2. Determine what you expect your retirement lifestyle to look like. If you dream or envision traveling to those exotic places I mentioned earlier, or perhaps you want to buy a motor home and travel the United States, it’s critical that you have the funds to do it. In theory it sounds like a great idea, but what many people realize upon retirement is that they don’t have enough funds to support these kinds of adventurous or carefree lifestyles. The EBRI survey cited above also showed that seven out of 10 individuals haven’t talked with a financial advisor about their financial situation nor have they put together a plan for retirement. If you want to have a retirement that’s close to what you dream of, put a realistic plan together for what you expect retirement to look like and go after it to make it happen.
  3. Evaluate your debt. Have you purchased a new car? Is your mortgage paid off? Are you (or are you planning on) paying for your kids’ college education? As you prepare for retirement, it’s important you evaluate your debt situation. Ideally, you don’t want to go into retirement with any debt. Work hard now to pay off debt you may have. It’ll pay off (literally and figuratively) later on down the road!
  4. Consider what monetary resources you have to pull from. There’s a whole slew of ways you can fund your retirement. Make certain you are taking advantage of any retirement plan your employer offers. Not only does this give you the ability to save for retirement, but many employers will also contribute money for you – do your best to take full advantage of the contribution your employer will make for you. Personal savings and other avenues, such as an Individual Retirement Account (IRA) or investment in property, could be considered. Social security benefits can also be factored in as part of your retirement benefits, but should not be viewed as the only or primary source of retirement income.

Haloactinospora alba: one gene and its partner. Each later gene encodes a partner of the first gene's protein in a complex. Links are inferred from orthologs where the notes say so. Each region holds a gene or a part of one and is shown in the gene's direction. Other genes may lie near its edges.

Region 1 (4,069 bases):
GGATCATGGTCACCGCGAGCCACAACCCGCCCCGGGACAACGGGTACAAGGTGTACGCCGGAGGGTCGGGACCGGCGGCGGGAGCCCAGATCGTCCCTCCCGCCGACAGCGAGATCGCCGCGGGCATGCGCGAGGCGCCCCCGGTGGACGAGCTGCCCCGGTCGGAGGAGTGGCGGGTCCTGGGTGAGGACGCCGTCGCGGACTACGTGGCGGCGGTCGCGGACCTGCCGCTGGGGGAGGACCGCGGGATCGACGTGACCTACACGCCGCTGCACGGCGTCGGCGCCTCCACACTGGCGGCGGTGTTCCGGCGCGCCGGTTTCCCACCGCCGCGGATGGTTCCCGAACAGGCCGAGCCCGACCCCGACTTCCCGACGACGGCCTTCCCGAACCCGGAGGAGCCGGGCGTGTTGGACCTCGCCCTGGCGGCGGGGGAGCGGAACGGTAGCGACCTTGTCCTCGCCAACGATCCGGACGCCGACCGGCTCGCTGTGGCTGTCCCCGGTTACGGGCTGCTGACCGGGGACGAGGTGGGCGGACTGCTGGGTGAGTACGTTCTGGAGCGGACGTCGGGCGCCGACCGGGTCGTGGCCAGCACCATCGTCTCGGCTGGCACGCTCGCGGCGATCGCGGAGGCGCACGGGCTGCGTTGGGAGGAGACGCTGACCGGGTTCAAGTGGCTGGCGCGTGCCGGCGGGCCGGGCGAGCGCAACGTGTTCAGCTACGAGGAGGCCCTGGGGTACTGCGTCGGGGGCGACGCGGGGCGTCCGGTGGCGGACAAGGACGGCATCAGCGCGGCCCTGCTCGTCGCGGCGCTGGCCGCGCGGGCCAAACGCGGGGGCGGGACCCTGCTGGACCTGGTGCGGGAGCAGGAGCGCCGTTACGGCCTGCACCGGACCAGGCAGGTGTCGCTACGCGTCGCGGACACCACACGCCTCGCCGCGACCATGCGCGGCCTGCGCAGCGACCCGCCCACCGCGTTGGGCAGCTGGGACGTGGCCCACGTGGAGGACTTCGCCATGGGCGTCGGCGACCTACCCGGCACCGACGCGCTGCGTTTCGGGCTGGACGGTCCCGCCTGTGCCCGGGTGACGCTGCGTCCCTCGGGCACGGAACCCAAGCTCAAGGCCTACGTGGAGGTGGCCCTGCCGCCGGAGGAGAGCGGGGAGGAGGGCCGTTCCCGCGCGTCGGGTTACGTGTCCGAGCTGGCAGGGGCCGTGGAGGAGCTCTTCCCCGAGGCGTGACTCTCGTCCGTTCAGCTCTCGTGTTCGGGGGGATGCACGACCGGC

5. Anticipate medical costs and needs. You may feel fit as a fiddle. But unfortunately for many of us, that feeling won’t last our entire lives. As we get older, our bodies age, and it’s important for us to prepare financially for any potential medical costs or needs we could encounter. Medical costs are one of the more commonly overlooked items when planning for retirement. Knowing your family’s medical history could be helpful when anticipating your future medical costs. 

Retirement Planning Help

While these five tips won’t completely solve all of your retirement woes, they’ll help you get in better shape for retirement. Don’t wait until it’s too late. To celebrate National Employee Benefits Day, which is today, start preparing for the retirement of your dreams today. If you need guidance or additional insight on how to best plan for your retirement, contact Rea & Associates. Our team of Ohio tax professionals can help you put together a plan to ensure you’re on a good path to retirement.

Author: Darlene Finzer, CPA, QKA, CSA (New Philadelphia office) 


Looking for more advice on retirement planning? Check out these posts:

What Are Ways You Can Ensure You’re Ready for Retirement?

Will You Be Ready for Retirement?

What Are The Rules For Taking A Distribution from My 401(k) Plan?


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Why Should You Review Your Retirement Plan Documents Now?

Tuesday, March 4th, 2014

“If it’s not broken, don’t fix it.” A lot of people adhere to this philosophy, but in some cases, a review of how something works is not only helpful, it is required. If a business’s retirement plan seems to be working fine, and there doesn’t appear to be anything out of place, many employers believe there is no reason to review the provisions of the plan. This may be the case for a plan that was recently established, but it is always a good idea to review provisions every few years to ensure the plan is still meeting the goals of both the employer and its’ employees.  (more…)

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What Should Plan Sponsors Ask Their Investment Advisors?

Wednesday, February 12th, 2014